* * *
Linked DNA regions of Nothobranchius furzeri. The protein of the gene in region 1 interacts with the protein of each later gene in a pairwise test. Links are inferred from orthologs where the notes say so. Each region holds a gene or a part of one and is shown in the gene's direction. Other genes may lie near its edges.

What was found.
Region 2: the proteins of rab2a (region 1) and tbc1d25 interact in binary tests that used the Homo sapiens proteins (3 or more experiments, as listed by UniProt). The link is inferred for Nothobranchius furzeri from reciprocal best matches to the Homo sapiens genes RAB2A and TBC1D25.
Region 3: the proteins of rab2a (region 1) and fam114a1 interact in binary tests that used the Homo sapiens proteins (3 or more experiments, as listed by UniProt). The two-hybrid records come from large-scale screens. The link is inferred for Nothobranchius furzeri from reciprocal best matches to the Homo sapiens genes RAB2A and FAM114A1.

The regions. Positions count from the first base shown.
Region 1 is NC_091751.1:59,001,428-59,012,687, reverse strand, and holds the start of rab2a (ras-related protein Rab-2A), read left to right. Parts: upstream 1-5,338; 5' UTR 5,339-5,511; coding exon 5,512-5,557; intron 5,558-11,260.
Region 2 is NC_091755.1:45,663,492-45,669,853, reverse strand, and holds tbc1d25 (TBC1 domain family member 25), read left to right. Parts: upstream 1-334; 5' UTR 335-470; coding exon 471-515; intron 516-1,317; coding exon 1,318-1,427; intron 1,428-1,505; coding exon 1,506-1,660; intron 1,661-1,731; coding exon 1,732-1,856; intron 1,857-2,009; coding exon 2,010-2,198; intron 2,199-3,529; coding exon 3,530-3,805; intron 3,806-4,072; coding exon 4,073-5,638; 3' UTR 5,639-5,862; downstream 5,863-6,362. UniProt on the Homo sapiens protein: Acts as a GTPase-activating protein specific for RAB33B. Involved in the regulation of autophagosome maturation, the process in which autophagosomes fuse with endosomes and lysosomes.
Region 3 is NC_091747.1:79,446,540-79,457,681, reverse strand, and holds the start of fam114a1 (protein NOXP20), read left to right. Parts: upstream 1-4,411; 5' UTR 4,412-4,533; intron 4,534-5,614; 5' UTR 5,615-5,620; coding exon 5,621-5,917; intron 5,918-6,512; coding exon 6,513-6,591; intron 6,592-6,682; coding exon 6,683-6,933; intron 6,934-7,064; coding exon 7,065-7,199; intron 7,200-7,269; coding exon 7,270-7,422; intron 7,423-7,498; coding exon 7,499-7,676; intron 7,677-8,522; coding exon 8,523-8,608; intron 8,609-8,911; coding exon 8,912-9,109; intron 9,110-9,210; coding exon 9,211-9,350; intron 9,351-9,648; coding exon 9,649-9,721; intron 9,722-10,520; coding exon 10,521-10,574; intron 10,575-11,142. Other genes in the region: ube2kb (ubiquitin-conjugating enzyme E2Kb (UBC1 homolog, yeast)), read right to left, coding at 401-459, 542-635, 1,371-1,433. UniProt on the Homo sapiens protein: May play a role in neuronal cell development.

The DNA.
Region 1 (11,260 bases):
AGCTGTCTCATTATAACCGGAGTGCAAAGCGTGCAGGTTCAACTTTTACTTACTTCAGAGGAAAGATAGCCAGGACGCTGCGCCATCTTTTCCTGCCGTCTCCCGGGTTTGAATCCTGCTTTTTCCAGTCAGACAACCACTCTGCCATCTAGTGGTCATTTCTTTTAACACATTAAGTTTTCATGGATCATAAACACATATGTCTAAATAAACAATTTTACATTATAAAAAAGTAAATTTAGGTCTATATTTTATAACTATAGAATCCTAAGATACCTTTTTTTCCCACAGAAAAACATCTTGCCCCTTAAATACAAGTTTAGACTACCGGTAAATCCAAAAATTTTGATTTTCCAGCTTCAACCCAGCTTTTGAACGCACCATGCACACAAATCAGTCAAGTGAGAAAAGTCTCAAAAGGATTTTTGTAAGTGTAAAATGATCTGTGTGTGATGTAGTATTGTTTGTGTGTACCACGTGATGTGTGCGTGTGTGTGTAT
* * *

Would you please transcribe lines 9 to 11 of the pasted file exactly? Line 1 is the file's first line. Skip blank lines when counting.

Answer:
The DNA.
Region 1 (11,260 bases):
AGCTGTCTCATTATAACCGGAGTGCAAAGCGTGCAGGTTCAACTTTTACTTACTTCAGAGGAAAGATAGCCAGGACGCTGCGCCATCTTTTCCTGCCGTCTCCCGGGTTTGAATCCTGCTTTTTCCAGTCAGACAACCACTCTGCCATCTAGTGGTCATTTCTTTTAACACATTAAGTTTTCATGGATCATAAACACATATGTCTAAATAAACAATTTTACATTATAAAAAAGTAAATTTAGGTCTATATTTTATAACTATAGAATCCTAAGATACCTTTTTTTCCCACAGAAAAACATCTTGCCCCTTAAATACAAGTTTAGACTACCGGTAAATCCAAAAATTTTGATTTTCCAGCTTCAACCCAGCTTTTGAACGCACCATGCACACAAATCAGTCAAGTGAGAAAAGTCTCAAAAGGATTTTTGTAAGTGTAAAATGATCTGTGTGTGATGTAGTATTGTTTGTGTGTACCACGTGATGTGTGCGTGTGTGTGTAT